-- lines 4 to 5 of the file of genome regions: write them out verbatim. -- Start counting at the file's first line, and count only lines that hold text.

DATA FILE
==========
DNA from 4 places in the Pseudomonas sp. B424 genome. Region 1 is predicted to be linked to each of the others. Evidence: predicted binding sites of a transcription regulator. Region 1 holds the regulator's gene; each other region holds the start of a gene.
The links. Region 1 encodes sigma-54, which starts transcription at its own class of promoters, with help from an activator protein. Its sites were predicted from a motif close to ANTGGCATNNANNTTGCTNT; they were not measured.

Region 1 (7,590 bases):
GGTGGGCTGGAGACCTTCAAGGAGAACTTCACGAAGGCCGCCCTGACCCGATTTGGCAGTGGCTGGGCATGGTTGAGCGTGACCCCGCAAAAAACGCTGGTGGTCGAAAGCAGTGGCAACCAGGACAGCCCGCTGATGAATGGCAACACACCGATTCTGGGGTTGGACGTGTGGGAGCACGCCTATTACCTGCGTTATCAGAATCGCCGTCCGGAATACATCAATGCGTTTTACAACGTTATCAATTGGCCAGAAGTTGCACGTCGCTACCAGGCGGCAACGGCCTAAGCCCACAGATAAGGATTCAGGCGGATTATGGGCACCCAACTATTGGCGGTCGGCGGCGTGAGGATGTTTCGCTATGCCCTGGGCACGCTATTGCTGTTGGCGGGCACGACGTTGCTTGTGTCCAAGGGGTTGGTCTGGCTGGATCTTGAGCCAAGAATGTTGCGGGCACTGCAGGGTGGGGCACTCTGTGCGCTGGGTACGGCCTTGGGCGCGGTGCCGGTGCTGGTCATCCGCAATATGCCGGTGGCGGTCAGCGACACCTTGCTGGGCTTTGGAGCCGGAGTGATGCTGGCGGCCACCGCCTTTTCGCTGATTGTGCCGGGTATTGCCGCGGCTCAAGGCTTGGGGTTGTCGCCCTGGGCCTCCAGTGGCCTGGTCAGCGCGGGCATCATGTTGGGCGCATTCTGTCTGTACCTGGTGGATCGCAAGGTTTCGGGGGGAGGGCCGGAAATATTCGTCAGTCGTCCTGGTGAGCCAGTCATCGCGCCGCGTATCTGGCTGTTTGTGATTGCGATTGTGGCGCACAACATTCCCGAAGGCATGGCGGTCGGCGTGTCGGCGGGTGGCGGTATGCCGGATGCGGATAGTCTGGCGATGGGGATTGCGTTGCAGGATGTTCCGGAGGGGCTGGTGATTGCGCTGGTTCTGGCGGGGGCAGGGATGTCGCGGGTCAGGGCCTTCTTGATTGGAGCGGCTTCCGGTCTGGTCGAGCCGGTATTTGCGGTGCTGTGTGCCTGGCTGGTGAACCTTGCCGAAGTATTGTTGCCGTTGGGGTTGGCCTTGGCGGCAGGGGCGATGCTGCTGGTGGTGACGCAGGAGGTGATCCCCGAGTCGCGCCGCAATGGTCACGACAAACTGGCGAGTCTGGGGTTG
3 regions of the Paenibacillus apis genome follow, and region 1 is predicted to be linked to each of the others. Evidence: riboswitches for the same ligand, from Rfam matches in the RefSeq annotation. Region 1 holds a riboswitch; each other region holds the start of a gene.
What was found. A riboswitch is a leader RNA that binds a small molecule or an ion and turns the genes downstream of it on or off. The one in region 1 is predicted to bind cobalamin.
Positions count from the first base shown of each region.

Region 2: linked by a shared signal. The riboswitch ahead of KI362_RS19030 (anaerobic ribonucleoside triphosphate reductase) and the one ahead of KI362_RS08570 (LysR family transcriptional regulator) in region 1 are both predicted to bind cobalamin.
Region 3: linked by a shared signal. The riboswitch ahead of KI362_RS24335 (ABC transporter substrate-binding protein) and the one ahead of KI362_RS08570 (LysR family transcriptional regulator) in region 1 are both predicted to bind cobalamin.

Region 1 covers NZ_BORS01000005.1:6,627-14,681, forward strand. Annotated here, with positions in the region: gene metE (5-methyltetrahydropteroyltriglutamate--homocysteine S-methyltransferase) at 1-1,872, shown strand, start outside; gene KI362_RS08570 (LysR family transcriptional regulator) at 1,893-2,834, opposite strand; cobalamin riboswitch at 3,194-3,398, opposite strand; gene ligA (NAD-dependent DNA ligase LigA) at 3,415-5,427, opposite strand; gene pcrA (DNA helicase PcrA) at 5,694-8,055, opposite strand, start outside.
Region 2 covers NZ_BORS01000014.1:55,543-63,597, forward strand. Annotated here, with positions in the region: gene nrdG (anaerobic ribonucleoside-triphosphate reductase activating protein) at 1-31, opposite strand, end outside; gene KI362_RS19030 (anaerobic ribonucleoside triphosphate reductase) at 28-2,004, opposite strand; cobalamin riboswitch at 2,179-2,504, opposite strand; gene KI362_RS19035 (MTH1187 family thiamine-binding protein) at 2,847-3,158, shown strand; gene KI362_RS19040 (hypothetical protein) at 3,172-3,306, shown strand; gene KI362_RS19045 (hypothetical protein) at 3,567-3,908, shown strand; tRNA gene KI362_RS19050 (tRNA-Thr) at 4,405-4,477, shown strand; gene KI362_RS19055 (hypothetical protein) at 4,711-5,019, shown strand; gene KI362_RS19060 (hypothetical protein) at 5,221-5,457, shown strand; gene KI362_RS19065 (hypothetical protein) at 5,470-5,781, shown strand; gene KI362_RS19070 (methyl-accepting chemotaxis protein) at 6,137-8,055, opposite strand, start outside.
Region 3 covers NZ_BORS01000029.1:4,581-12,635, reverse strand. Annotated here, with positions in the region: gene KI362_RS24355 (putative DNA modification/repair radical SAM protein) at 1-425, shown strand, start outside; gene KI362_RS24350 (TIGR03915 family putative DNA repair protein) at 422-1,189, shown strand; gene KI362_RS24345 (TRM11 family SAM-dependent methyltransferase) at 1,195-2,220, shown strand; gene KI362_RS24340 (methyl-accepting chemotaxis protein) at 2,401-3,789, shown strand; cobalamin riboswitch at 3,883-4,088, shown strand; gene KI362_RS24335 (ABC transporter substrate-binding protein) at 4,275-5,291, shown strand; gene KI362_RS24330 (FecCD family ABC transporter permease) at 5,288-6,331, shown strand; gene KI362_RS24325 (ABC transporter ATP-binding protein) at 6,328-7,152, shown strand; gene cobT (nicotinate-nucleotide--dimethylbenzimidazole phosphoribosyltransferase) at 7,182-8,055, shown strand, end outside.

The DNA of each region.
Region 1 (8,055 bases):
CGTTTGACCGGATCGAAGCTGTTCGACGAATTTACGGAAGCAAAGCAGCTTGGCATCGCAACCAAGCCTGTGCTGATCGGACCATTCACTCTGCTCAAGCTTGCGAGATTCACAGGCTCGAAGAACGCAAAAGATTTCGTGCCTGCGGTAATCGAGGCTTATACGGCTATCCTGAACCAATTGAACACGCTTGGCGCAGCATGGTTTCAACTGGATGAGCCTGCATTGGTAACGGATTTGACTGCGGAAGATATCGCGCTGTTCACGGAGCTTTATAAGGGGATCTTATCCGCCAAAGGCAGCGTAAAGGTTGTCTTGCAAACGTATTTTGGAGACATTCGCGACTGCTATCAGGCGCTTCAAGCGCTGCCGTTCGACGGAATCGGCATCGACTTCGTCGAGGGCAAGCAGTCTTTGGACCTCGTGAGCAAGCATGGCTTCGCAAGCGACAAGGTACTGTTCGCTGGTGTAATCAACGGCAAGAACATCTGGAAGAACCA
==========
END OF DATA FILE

GGTGGGCTGGAGACCTTCAAGGAGAACTTCACGAAGGCCGCCCTGACCCGATTTGGCAGTGGCTGGGCATGGTTGAGCGTGACCCCGCAAAAAACGCTGGTGGTCGAAAGCAGTGGCAACCAGGACAGCCCGCTGATGAATGGCAACACACCGATTCTGGGGTTGGACGTGTGGGAGCACGCCTATTACCTGCGTTATCAGAATCGCCGTCCGGAATACATCAATGCGTTTTACAACGTTATCAATTGGCCAGAAGTTGCACGTCGCTACCAGGCGGCAACGGCCTAAGCCCACAGATAAGGATTCAGGCGGATTATGGGCACCCAACTATTGGCGGTCGGCGGCGTGAGGATGTTTCGCTATGCCCTGGGCACGCTATTGCTGTTGGCGGGCACGACGTTGCTTGTGTCCAAGGGGTTGGTCTGGCTGGATCTTGAGCCAAGAATGTTGCGGGCACTGCAGGGTGGGGCACTCTGTGCGCTGGGTACGGCCTTGGGCGCGGTGCCGGTGCTGGTCATCCGCAATATGCCGGTGGCGGTCAGCGACACCTTGCTGGGCTTTGGAGCCGGAGTGATGCTGGCGGCCACCGCCTTTTCGCTGATTGTGCCGGGTATTGCCGCGGCTCAAGGCTTGGGGTTGTCGCCCTGGGCCTCCAGTGGCCTGGTCAGCGCGGGCATCATGTTGGGCGCATTCTGTCTGTACCTGGTGGATCGCAAGGTTTCGGGGGGAGGGCCGGAAATATTCGTCAGTCGTCCTGGTGAGCCAGTCATCGCGCCGCGTATCTGGCTGTTTGTGATTGCGATTGTGGCGCACAACATTCCCGAAGGCATGGCGGTCGGCGTGTCGGCGGGTGGCGGTATGCCGGATGCGGATAGTCTGGCGATGGGGATTGCGTTGCAGGATGTTCCGGAGGGGCTGGTGATTGCGCTGGTTCTGGCGGGGGCAGGGATGTCGCGGGTCAGGGCCTTCTTGATTGGAGCGGCTTCCGGTCTGGTCGAGCCGGTATTTGCGGTGCTGTGTGCCTGGCTGGTGAACCTTGCCGAAGTATTGTTGCCGTTGGGGTTGGCCTTGGCGGCAGGGGCGATGCTGCTGGTGGTGACGCAGGAGGTGATCCCCGAGTCGCGCCGCAATGGTCACGACAAACTGGCGAGTCTGGGGTTG
3 regions of the Paenibacillus apis genome follow, and region 1 is predicted to be linked to each of the others. Evidence: riboswitches for the same ligand, from Rfam matches in the RefSeq annotation. Region 1 holds a riboswitch; each other region holds the start of a gene.